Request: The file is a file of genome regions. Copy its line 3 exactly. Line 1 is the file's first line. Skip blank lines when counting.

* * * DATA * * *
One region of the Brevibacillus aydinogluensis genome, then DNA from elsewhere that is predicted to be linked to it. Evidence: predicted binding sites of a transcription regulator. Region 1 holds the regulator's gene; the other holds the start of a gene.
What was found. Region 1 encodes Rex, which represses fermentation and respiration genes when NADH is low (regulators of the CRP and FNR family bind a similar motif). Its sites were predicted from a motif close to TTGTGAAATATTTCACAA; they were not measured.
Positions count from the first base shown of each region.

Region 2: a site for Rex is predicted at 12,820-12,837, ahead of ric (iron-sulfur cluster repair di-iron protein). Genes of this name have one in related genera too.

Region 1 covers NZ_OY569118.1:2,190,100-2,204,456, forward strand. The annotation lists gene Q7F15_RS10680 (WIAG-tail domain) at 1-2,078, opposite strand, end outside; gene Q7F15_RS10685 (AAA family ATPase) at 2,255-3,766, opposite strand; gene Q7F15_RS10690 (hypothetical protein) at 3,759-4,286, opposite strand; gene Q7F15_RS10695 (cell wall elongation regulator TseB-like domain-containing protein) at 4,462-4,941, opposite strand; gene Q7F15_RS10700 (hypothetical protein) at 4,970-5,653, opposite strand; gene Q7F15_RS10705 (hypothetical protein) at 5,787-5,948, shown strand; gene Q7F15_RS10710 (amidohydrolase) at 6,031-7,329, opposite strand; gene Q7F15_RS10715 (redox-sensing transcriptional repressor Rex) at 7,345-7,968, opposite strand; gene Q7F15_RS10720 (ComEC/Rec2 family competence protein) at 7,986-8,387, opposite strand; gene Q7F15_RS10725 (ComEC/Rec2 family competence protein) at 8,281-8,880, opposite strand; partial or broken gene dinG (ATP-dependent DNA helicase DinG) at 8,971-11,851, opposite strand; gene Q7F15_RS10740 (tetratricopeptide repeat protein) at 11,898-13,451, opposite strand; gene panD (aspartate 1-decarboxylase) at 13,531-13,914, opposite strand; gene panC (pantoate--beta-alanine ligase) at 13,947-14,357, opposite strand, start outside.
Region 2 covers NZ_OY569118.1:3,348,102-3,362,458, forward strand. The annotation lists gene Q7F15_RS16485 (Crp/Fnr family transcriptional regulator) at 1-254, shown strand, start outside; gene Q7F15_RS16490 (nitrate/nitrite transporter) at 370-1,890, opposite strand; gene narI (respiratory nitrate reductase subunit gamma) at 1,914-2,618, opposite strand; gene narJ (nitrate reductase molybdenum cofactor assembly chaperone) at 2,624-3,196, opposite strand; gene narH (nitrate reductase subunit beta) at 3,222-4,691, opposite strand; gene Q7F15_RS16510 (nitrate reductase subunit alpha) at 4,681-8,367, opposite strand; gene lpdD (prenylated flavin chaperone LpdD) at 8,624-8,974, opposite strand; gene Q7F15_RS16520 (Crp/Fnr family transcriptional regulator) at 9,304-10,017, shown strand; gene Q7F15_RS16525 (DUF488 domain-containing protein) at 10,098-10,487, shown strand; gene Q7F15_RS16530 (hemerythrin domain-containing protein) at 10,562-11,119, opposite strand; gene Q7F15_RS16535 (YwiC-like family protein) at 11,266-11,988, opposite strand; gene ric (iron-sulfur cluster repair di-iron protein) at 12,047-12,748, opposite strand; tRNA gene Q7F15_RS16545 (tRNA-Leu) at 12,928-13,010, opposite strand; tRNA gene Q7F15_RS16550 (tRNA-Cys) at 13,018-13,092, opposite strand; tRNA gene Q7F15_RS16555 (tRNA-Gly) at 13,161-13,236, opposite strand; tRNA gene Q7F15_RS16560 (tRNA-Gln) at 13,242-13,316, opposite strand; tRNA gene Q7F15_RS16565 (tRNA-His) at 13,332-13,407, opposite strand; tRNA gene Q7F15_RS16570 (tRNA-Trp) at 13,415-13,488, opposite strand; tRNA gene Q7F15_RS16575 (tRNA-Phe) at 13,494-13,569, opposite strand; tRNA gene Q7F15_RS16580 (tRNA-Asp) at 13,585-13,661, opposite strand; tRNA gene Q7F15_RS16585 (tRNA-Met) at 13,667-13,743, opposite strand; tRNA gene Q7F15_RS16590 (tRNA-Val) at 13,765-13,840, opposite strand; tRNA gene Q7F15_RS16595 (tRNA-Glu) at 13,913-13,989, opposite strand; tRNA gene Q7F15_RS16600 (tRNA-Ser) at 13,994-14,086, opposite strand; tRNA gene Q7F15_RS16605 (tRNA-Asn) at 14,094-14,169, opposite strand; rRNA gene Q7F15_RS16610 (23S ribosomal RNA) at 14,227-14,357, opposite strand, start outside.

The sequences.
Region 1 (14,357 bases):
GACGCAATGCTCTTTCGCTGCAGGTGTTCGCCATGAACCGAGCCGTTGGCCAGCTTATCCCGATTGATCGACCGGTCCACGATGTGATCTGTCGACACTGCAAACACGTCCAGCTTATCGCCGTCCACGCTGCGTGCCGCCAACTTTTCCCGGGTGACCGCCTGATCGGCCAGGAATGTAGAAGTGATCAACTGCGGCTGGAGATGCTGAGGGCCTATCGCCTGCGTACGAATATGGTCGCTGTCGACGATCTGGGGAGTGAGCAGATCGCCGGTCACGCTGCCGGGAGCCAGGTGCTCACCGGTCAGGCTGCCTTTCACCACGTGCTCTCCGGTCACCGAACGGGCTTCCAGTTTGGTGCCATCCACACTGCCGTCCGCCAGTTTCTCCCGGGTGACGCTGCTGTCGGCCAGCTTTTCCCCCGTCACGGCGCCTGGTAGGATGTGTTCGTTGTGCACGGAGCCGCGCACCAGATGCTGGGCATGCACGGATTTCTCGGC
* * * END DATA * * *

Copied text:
Positions count from the first base shown of each region.